Tuesday, July 5, 2016

The power of three

There's something about two guys and a girl that just forms the perfect tripod for YA inspiration. This week I read three books that balance on that base, resulting in tears, hilarity and a little inspiration.

Fans of the Impossible Life by Kate Scelsa features Mira, Jeremy and Sebby (depressed, arty and closeted, and fabulous and troubled, in that order). Jeremy's story is told in the first person, Mira in the third, and Sebby's in the second person, to interesting effect. (I learned from a Q&A with the author that Sebby is partially inspired by Sebastian in Brideshead Revisited, which I first read in high school and which actually pops up in my day-to-day thoughts with surprising regularity.) Anyway, the three of them are somewhat predictably damaged by struggles with mental health, or with hateful bullying, or with more external challenges (Sebby has substance abuse issues and gets kicked out of his foster home, which, hello again there, Brideshead!). But the writing is strong, I cared about the characters and the fact that everything isn't totally tied up in a happy bow is a welcome ending. So that's a yay. 

Also a super-yay is The Haters, by Jesse Andrews. I haven't read or seen Me and Earl and the Dying Girl, but need to now that I've laughed myself to tears with Ash, Wes and Corey as they seek out the most authentic venues to take their "band" on "tour. Funniest band names since King Dork. And oh, the Kool and the Gang segment was just so spot-on, I had to re-read it over and over again. I did have to angle my book just so to keep unsuspecting eyes from reading over my shoulder (didn't want anyone to get ideas about harming anyone's dicks, as was on abundant offer) but so very worth it. Hating is an art and it may be done to perfection here.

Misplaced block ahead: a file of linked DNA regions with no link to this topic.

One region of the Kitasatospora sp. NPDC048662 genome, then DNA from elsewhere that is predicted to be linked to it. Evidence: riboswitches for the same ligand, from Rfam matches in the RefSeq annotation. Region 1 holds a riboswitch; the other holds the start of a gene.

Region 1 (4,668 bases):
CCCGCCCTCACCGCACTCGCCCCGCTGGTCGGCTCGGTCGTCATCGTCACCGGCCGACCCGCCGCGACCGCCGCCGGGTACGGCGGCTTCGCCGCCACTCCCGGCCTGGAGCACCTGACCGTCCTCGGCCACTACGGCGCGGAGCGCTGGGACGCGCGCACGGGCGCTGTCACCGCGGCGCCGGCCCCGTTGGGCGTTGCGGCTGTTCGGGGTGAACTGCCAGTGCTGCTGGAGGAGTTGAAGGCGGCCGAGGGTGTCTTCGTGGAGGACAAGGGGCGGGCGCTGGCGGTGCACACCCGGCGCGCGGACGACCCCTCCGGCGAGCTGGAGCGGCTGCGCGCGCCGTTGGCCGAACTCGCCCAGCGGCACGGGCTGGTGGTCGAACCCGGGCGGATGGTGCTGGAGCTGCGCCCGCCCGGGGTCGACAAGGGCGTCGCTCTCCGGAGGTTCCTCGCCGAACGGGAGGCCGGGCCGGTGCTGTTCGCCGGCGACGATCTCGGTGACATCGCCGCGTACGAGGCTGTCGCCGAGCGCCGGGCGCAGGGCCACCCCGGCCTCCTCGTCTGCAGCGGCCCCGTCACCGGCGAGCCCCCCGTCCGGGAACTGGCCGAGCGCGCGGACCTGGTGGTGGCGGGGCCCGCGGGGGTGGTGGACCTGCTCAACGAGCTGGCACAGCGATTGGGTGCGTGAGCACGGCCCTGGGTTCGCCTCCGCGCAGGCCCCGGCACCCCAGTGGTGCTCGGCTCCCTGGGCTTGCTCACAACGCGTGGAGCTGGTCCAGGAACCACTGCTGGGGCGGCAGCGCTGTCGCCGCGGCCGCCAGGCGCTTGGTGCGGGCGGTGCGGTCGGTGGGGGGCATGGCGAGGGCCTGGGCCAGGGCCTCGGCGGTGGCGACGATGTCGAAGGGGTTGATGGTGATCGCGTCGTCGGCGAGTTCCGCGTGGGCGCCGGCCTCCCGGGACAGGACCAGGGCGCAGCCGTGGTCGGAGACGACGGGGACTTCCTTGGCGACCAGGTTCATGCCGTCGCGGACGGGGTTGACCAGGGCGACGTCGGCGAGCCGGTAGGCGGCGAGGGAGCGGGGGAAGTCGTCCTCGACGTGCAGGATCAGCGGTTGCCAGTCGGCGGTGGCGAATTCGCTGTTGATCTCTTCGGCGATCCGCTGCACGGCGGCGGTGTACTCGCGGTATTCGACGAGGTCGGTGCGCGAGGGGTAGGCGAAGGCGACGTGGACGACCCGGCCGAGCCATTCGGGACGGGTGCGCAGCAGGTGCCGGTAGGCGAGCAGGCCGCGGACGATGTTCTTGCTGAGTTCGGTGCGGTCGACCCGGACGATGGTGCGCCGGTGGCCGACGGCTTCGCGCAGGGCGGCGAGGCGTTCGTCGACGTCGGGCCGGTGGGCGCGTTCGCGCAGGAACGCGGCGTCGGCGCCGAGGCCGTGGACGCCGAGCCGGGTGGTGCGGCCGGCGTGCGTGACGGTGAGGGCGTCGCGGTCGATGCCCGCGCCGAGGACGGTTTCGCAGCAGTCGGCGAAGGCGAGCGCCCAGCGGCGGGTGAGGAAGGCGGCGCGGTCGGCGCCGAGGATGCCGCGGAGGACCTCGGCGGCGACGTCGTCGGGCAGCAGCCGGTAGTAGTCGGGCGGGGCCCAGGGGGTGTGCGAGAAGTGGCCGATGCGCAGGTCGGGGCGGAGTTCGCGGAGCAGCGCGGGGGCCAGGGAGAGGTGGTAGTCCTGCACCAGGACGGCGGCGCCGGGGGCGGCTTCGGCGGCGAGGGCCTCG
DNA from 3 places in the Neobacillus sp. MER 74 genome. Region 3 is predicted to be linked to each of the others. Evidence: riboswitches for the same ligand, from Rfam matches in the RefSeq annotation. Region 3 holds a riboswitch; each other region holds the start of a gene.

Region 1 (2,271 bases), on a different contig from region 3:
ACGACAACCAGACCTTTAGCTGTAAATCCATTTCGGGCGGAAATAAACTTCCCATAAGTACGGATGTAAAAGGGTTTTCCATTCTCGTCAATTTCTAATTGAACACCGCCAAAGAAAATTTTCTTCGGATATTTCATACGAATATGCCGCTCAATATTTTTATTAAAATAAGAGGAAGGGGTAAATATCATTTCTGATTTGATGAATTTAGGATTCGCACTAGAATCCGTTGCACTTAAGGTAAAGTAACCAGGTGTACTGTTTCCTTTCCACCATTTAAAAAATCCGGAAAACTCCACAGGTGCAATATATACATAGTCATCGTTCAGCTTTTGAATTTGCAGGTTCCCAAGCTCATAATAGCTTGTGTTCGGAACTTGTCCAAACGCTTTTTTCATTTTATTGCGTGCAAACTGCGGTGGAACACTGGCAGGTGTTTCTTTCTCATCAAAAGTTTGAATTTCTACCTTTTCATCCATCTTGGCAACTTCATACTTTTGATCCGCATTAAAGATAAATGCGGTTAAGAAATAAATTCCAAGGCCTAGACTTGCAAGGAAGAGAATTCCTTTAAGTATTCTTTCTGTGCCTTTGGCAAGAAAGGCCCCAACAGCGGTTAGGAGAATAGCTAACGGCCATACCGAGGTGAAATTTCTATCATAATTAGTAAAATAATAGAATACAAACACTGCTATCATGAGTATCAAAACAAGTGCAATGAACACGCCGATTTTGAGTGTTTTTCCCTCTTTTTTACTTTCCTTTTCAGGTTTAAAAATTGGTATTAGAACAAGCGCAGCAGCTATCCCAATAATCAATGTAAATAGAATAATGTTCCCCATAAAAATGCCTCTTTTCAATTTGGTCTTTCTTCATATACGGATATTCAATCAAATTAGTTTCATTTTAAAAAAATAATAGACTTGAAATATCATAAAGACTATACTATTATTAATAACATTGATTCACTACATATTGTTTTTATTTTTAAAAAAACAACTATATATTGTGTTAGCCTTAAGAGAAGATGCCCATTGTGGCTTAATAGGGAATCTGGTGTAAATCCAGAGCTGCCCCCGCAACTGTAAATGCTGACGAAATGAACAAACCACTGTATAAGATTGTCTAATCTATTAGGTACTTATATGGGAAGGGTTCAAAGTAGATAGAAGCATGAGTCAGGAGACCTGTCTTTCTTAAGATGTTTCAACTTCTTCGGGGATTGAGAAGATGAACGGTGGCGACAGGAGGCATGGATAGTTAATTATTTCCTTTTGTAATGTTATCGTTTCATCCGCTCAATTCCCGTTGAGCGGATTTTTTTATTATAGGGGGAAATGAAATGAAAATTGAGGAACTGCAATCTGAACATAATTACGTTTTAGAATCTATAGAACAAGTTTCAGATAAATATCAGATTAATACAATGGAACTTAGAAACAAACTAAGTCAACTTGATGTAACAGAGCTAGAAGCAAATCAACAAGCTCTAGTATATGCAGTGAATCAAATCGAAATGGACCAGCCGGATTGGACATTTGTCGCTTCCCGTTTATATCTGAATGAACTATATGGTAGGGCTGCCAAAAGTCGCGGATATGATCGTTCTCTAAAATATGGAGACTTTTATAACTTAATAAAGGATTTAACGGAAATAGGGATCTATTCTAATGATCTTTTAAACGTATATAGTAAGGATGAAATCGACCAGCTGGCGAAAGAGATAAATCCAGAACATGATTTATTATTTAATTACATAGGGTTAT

Finally, Draw the Line by Laurent Linn was much less outrageous than The Haters, but a little more uplifting and feel-good than Fans of the Impossible Life. Adrian, Trent and Audrey form this little triumvirate, but this book is really Adrian's story from start to finish. Adrian's secrets (he's gay, he's an artist, he draws an online superhero comic about Graphite, a sexy but lonely superhero seeking same) spill into the real world when he stands up for an classmate during a hate-fueled beating, but he begins to tap into the superhero powers he's had all along. In writing his friends and enemies into the comic, he starts to translate who people are into who they might actually be want to be. And of course, finds some Hunky Love along the way.  The real treat in this are the comics along the way -- as in Brian Selznick's beautiful books, the story isn't complete without the art to go with it. I want Adrian to draw me as a superhero too!

In summary, I award The Haters the prize for snarkiest/most hilarious YA trio, Fans of the Impossible Life for Got Your Back Forever YA crew and Draw The Line for best alter egos in a fantasy feature. All utterly worth a read now. 

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